Twitter isn’t alone. Most of the biggest tech companies in Silicon Valley are overwhelmingly white and male. While blacks and Latinos comprise 28 percent of the US workforce, they make up just 6 percent of Twitter’s total US workforce and six percent of Facebook employees. The number drops to five percent at Google. The statistics are startling considering the increasingly important role the technology sector plays in the American economy. Tech firms employed nearly six percent of private sector workers in 2014 and the industry is responsible for a little more than seven percent of the US GDP.

After World War II in the last century, companies profited by meeting the needs of consumers, and putting a premium on trust in the products they sold. These days, it’s more that you buy some products because you’re made to think you have to, or need to, than because you want to, and the sell happens in increasingly manipulative and hidden ways. Quite often the advertising, news media, or social media messages to consumers are often disguised in a number of ways. (More about that in a future post.)

In an excellent essay written by Ben Valentine, “Masking Against The Neoliberal Gaze,” Ben Valentine notes that some artists are now using elements of feminist and queer theory, using masks as a way of resisting this gaze and as a tool in the fight against surveillance and technology’s built in method of identifying  and tracking consumers, a feature (often surreptitious) of how business has succeeded  transferring control of the economy from the public to the private sector.

As neoliberal capitalism extends around the globe and into our lives, the mask has become an iconic symbol of the struggle against the logic of the neoliberal gaze. I define the neoliberal gaze as a transnational means of looking that is prying, self-serving, and reductive;

 

The desire for a utilitarian mask that perfectly obscures our identities has long attracted our imagination, but unless it hides us from humans and machines alike, it only draws closer inspection from humans and machines alike. The desire of the neoliberal gaze is to identify, categorize, and then profit from or subdue everything it sees — as such, it’s an apparatus that loathes anomalies.”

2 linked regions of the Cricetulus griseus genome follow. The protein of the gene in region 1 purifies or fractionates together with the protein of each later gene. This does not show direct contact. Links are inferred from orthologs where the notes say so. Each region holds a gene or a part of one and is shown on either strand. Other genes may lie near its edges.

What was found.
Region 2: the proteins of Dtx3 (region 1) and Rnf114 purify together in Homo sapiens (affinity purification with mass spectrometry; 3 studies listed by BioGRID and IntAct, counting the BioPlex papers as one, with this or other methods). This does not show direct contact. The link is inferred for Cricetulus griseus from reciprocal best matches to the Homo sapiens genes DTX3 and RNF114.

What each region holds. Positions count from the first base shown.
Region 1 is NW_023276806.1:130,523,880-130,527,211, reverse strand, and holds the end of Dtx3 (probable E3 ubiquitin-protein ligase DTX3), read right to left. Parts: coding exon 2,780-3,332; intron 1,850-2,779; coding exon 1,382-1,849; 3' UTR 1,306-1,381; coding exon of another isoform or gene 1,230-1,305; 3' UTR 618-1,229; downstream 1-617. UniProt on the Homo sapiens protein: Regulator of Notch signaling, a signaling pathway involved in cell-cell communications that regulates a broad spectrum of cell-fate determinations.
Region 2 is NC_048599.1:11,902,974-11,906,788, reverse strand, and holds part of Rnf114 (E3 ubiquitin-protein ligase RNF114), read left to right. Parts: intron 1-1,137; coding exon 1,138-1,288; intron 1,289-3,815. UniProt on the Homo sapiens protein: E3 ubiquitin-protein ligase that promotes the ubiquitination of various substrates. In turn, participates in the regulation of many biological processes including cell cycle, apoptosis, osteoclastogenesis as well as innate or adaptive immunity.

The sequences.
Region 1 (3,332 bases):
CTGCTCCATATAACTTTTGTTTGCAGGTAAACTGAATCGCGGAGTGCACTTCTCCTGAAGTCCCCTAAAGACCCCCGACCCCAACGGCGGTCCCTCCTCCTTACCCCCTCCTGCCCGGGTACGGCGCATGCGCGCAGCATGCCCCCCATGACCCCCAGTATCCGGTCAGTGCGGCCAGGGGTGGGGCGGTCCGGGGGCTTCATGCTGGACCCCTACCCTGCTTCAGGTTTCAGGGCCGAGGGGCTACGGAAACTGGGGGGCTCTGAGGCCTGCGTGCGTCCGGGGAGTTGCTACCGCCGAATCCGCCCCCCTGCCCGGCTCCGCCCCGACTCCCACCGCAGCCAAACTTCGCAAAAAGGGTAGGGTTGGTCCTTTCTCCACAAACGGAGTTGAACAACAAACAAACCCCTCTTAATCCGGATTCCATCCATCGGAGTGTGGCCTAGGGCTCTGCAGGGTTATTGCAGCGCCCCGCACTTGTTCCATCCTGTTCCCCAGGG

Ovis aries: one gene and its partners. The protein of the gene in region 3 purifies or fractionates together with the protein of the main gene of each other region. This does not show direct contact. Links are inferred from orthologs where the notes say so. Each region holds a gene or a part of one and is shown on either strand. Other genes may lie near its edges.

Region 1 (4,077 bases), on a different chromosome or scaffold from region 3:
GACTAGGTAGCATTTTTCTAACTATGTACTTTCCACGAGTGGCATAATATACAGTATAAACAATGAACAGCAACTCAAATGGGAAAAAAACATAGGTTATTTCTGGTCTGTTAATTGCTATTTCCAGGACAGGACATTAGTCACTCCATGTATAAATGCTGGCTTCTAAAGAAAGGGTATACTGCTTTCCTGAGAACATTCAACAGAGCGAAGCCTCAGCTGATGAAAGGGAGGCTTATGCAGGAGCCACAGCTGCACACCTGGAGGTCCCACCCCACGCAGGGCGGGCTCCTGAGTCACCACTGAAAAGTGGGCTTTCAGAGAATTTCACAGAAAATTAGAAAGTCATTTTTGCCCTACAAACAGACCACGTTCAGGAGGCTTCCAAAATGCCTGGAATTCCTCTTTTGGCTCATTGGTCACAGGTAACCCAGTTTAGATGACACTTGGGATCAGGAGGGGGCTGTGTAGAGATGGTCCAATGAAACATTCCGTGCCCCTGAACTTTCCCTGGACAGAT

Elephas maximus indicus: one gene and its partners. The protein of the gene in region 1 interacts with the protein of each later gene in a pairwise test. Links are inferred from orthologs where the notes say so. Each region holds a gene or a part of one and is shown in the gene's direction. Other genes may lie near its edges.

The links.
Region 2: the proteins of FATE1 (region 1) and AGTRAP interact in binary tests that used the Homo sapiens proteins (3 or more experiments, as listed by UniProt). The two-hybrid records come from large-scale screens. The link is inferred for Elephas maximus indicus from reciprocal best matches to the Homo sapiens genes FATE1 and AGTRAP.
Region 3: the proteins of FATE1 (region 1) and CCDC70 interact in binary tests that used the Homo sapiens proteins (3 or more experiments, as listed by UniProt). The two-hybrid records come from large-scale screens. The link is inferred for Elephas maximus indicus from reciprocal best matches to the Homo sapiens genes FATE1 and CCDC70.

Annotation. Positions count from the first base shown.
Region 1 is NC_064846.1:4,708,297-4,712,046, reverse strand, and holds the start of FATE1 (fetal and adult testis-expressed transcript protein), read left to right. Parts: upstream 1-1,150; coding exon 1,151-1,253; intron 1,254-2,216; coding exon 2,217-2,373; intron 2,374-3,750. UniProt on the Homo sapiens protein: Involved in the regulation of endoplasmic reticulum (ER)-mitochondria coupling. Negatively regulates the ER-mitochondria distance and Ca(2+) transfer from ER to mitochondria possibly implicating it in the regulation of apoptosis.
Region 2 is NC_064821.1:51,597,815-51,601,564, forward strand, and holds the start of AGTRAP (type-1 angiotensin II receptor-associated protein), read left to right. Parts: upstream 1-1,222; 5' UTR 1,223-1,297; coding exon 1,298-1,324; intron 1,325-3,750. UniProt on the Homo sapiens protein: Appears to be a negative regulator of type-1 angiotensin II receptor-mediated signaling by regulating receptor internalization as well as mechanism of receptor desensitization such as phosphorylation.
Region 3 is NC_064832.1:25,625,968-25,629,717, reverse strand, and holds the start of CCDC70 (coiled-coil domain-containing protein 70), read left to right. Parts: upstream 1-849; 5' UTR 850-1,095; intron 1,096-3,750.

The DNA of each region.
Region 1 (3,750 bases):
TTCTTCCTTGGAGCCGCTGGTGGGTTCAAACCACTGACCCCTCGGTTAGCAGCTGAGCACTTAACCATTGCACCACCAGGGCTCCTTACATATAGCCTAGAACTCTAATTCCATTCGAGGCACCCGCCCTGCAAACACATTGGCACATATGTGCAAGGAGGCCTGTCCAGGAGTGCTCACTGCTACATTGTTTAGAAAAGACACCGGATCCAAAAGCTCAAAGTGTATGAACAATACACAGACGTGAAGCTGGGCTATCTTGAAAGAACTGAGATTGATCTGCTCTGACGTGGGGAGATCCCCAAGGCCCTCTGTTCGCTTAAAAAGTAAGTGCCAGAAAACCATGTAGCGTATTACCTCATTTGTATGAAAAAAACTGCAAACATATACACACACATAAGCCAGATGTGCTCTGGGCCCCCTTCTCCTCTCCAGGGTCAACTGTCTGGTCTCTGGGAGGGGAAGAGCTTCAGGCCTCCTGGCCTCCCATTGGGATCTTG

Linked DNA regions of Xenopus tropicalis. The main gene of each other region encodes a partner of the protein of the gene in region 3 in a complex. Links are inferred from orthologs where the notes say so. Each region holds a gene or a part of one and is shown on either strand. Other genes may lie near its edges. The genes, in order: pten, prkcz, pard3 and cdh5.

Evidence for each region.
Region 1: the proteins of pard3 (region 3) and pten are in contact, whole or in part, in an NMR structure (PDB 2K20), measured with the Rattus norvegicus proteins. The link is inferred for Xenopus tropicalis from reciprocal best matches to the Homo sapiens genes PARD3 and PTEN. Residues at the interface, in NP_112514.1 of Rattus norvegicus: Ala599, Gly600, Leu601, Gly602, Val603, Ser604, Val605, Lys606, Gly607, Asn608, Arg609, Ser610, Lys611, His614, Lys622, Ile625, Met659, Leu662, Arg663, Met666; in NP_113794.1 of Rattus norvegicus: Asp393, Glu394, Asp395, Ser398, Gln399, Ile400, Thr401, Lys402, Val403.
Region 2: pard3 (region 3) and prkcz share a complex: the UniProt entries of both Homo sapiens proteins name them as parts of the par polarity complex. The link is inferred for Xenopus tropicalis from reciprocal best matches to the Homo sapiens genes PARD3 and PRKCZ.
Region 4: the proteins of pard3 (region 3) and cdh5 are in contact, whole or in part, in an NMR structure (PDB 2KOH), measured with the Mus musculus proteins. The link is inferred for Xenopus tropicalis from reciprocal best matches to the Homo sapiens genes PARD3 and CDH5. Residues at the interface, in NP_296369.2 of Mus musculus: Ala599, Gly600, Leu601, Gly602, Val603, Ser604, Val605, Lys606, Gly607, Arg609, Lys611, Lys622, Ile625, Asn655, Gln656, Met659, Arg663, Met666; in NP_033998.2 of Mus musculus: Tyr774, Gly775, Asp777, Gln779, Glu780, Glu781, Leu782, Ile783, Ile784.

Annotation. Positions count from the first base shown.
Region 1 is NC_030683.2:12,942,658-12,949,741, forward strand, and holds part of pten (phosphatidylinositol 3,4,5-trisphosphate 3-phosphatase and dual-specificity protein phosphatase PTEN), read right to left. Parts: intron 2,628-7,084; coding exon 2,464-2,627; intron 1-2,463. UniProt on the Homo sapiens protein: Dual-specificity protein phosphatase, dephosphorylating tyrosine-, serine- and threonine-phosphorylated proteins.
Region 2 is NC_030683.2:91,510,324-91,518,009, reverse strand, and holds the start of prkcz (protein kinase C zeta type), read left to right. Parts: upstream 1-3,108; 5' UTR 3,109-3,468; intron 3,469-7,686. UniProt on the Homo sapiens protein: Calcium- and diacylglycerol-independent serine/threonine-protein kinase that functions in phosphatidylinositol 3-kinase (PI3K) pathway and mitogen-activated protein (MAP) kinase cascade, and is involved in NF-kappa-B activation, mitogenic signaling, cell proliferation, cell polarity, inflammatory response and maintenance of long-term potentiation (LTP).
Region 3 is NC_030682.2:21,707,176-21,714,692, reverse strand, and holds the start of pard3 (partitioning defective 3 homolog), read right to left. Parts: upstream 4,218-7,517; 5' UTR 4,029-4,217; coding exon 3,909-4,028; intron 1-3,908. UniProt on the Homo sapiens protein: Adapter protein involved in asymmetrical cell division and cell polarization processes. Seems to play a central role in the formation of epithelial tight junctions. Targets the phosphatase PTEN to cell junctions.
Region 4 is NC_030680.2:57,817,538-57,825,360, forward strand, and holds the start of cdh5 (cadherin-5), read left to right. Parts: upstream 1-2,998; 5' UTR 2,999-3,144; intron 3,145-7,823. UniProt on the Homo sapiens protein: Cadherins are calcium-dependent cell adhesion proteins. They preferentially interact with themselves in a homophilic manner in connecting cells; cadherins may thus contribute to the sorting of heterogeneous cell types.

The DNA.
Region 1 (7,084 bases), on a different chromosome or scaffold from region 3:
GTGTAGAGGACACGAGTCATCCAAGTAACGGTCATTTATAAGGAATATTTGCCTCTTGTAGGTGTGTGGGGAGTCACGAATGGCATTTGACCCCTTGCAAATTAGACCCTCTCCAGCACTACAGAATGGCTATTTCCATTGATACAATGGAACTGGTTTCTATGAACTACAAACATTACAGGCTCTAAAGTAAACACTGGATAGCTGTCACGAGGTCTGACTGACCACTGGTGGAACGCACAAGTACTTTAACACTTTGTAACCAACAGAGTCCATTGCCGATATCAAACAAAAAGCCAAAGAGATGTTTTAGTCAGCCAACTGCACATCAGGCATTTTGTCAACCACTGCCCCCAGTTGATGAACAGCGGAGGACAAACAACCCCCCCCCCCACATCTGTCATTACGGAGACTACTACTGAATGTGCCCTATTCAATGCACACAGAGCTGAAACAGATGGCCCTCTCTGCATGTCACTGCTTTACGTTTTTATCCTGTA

Critics have argued that neoliberal capitalism can promote exploitation and social injustice, further advance income inequality, increases corporate power and shift economic privilege to the upper class.

All of this makes me want to throw my smartphone and my laptop out the window, and turn off the internet. Maybe tomorrow.

 

[Mark Gould is a former journalist and editor, a photographer and videographer. http://markgould.net/ . He can be reached at mark@sfsthetik.com. ]

 

 

New World Order—Same Old Crimes

Wrong Kind of Green Op-Ed

December 21, 2015

by Jay Taber

Robinson-SG-COP21-NOV2015

November 2015: Secretary-General Ban Ki-moon with Mary Robinson and Ricken Patel, Executive Director of Avaaz at “One Heart One Tree: Lighting of the Eiffel Tower”. UN Photo/Rick Bajornas

In terms of relevance to the indigenous nations often referred to as the Fourth World, the rollouts from the COP21 gathering of UN member states, Wall Street-funded NGOs, and the global financial elite resemble colonial initiatives undertaken as a result of similar 19th Century gatherings to carve up the world for capitalism. Then, as now, indigenous territories and resources were targeted for expropriation through coercion, with Africa being a prime target.

cop21

Photo: Secretary-General Ban Ki-moon (fourth from left) and Christiana Figueres (centre), Executive Secretary of the UN Framework Convention on Climate Change (UNFCCC), meet with “Civil Society Leaders” at the Le Bourget-Paris exhibition site, for Cop21. From left: Jagoda Munic, Chairperson, Friends of the Earth International; Ricken Patel, President and Executive Director, Avaaz; Sharan Burrow, General Secretary, International Trade Union Confederation; Kumi Naidoo, Executive Director, Greenpeace International; May Boeve, Executive Director, 350.org; Wael Hmaidan, Director, Climate Action Network International; and Bridget Burns, Administrator on Climate, Global Gender and Climate Alliance.

As statements emanating from COP21 by Wall Street-driven entities like the World Business Council for Sustainable Development and the Breakthrough Energy Coalition were tailored to seduce the naïve into believing that First World consumption of indigenous territories and resources for luxury goods could continue unabated under the pretext of saving the planet, the agenda of the financial elite at Paris was to subsume human rights to the all-encompassing ‘clean energy’/New Economy regime.

Global Goals -PrivateProperty

A look at the ‘clean energy’ Ponzi scheme — led by magnate Bill Gates, and promoted by Havas – reveals two key attributes of the plan are 1. Expanding nuclear power development and 2. Privatizing public process and policy. Indeed, privatization of the planet, which led to the indigenous revolution in Bolivia and elsewhere, is a core component of the Natural Infrastructure for Business launched at COP21.

lithium mexico

“Clean” energy: Lithium mining in Mexico

lithium chile

“Clean” energy: Lithium mining in Chile